- Creating the Bull’s Eye program to target historical commercial centers such as Parkland in West Louisville and the Okolona Center on Preston Highway with targeted incentives to attract new restaurants and retail. The city will offer no-interest and forgivable loans to business and property owners to encourage investments. Local businesses, rather than out-of-town companies, will get first priority for the loans. Benefit to you: More restaurants, stores and shops in your neighborhood, near your home.
- Building the Southwest Library on Dixie Highway in Valley Station. Also begin planning the two other regional libraries — near Jefferson Mall in Okolona and in the Lyndon area by the Northeast YMCA. These libraries will be heavy with technology. Benefit to you: With these three projects, 90 percent of Louisville residents will be located within five miles of a major library.
- Building Spokes, a system of multi-use paved trails that will connect neighborhoods to schools, parks, churches, shopping centers, and the 100-mile Louisville Loop. Parents will be able to push their strollers out their front door and onto the spokes. Children and teenagers will have places to bike and hike off busy roads. Where possible, these spokes will connect to schools to provide safe walking routes. Benefit to you: Places for children to play and walk without worrying about traffic; places for families to exercise.
- Developing vibrant neighborhood after-school programs, in partnership with Jefferson County Public Schools, private and Catholic schools, businesses, arts groups, non-profits, faith-based groups, community centers and the city’s library system. These programs will be world-class, offering everything from tutoring to field trips to healthy meals and snacks. Benefit to you: Children get increased education/tutoring time and keeps children off the streets and out of trouble.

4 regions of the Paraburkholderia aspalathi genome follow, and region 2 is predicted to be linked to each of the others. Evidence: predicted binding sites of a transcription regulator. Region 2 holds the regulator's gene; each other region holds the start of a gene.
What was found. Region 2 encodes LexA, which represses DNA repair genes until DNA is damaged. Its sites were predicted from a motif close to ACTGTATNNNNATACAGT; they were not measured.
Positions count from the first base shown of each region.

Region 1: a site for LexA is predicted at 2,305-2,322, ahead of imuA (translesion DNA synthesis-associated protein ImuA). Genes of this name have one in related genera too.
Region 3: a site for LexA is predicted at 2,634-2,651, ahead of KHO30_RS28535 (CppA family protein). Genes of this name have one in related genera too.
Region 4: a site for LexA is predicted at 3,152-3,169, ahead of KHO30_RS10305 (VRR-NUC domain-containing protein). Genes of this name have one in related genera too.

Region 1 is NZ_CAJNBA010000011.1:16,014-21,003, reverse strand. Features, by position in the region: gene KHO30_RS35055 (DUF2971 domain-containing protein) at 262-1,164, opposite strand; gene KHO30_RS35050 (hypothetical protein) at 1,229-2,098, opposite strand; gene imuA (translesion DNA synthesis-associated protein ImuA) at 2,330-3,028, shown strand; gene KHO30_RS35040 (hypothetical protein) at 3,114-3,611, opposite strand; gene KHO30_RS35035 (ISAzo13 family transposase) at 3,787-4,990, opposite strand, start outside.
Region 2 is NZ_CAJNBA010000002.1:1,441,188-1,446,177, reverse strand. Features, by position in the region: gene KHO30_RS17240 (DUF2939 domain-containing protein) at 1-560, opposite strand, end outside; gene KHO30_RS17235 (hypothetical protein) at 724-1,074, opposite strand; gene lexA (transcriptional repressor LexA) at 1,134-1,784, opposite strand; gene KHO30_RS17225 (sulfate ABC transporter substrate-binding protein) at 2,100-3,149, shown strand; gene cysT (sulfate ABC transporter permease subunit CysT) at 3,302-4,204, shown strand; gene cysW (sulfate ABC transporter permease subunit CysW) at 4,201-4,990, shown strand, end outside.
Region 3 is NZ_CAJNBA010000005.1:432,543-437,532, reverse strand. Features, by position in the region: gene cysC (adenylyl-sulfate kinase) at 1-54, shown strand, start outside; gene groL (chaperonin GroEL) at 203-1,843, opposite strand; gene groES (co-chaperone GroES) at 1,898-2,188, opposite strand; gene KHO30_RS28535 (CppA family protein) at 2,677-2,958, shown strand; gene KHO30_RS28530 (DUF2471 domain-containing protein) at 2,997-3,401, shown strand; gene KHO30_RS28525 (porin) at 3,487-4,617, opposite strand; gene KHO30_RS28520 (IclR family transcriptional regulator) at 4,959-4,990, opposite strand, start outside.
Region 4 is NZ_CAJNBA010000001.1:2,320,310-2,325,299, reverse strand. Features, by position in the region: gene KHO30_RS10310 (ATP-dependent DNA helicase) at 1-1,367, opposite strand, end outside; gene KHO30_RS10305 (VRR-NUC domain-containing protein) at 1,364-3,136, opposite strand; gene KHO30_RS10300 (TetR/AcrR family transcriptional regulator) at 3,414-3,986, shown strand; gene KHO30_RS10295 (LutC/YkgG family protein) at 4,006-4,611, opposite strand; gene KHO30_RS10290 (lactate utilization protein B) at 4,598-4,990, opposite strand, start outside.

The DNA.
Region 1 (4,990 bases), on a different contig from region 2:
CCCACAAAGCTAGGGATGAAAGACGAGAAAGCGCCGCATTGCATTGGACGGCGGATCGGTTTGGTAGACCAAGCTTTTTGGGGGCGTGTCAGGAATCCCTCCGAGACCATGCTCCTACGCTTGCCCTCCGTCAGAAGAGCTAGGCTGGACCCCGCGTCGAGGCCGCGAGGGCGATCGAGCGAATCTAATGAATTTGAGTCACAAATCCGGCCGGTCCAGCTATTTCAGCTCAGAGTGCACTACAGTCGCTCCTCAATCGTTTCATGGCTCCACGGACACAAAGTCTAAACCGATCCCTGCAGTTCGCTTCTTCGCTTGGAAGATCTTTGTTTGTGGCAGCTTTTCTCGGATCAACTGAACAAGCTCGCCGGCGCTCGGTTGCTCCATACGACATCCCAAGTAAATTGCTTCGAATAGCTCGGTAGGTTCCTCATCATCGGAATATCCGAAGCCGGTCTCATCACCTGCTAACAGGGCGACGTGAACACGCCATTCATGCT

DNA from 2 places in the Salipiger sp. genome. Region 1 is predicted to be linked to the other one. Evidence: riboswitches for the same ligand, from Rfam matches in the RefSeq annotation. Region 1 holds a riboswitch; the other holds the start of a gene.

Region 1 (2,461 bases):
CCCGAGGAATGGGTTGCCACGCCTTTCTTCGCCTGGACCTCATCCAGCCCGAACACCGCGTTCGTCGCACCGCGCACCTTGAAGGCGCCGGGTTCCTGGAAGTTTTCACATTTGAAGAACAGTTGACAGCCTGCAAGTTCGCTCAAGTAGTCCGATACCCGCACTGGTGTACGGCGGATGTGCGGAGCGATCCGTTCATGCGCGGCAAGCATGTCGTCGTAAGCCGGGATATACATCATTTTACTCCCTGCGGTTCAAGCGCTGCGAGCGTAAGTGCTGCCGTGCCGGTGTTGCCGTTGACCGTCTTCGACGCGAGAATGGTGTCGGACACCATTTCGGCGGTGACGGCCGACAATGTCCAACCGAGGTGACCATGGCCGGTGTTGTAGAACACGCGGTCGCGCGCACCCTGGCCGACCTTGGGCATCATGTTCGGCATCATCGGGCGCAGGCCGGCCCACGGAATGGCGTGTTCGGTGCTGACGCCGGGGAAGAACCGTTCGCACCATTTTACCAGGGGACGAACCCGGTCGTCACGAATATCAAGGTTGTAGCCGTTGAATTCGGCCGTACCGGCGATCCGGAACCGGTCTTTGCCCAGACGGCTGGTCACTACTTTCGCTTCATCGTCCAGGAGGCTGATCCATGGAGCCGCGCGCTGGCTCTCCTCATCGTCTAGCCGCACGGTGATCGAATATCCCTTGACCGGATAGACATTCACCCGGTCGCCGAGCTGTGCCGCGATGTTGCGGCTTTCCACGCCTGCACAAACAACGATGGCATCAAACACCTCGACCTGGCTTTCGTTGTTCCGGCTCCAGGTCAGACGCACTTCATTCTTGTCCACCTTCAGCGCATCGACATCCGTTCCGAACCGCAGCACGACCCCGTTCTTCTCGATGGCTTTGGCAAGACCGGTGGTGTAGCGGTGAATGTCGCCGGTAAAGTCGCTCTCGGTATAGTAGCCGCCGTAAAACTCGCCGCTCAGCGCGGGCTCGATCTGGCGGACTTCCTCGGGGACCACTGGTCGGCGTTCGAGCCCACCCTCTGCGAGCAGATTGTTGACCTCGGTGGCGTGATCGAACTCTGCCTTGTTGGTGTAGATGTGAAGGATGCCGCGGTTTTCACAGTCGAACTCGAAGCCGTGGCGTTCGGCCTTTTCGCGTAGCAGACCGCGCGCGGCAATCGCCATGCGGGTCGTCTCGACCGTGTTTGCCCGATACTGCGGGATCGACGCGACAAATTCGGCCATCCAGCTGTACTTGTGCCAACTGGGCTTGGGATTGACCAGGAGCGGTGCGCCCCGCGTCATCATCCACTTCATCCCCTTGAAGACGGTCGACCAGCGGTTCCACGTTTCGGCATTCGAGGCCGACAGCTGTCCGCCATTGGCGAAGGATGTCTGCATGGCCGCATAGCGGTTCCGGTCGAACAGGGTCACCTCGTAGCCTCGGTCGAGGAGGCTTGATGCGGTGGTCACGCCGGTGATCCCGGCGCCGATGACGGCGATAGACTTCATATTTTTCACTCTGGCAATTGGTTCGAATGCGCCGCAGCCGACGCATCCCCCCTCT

- Increase the presence of police in our neighborhoods, by requiring officers to regularly walk their beat through the Walk-A-Mile program. Police officers will also be encouraged to join neighborhood and business associations and to become integral parts of the neighborhoods they serve. Benefit to you: Better relations between police and neighborhoods; protecting your property and further reducing crime.
- Green neighborhoods by planting 10,000 trees during the first term; weatherizing homes to make them energy-efficient; encouraging rain barrels to water lawns and gardens. The city will work closely with neighborhood associations, condominium and apartment groups and subdivision residents to determine the areas most in need of new trees, identify homes that need weatherizing and teach people how to use rain barrels to keep stormwater out of the sewer system. Benefit to you: Reduce heating and cooling bills; improves neighborhood appearance.
- Lead the effort to restore and protect Louisville’s historic neighborhoods and homes. Louisville has a large collection of historic properties that make our neighborhoods unique, and our citizens need the tax incentives and credits to help with renovation and preservation. Currently, state tax credits are capped at $5 million annually for all of Kentucky. Greg will work with the state legislature to increase or remove that cap so more people can take advantage of credits. Benefit to you: Preserves the best architecture of our neighborhoods and gives homeowners incentives to invest in their property.
Peep the other seven points after the jump…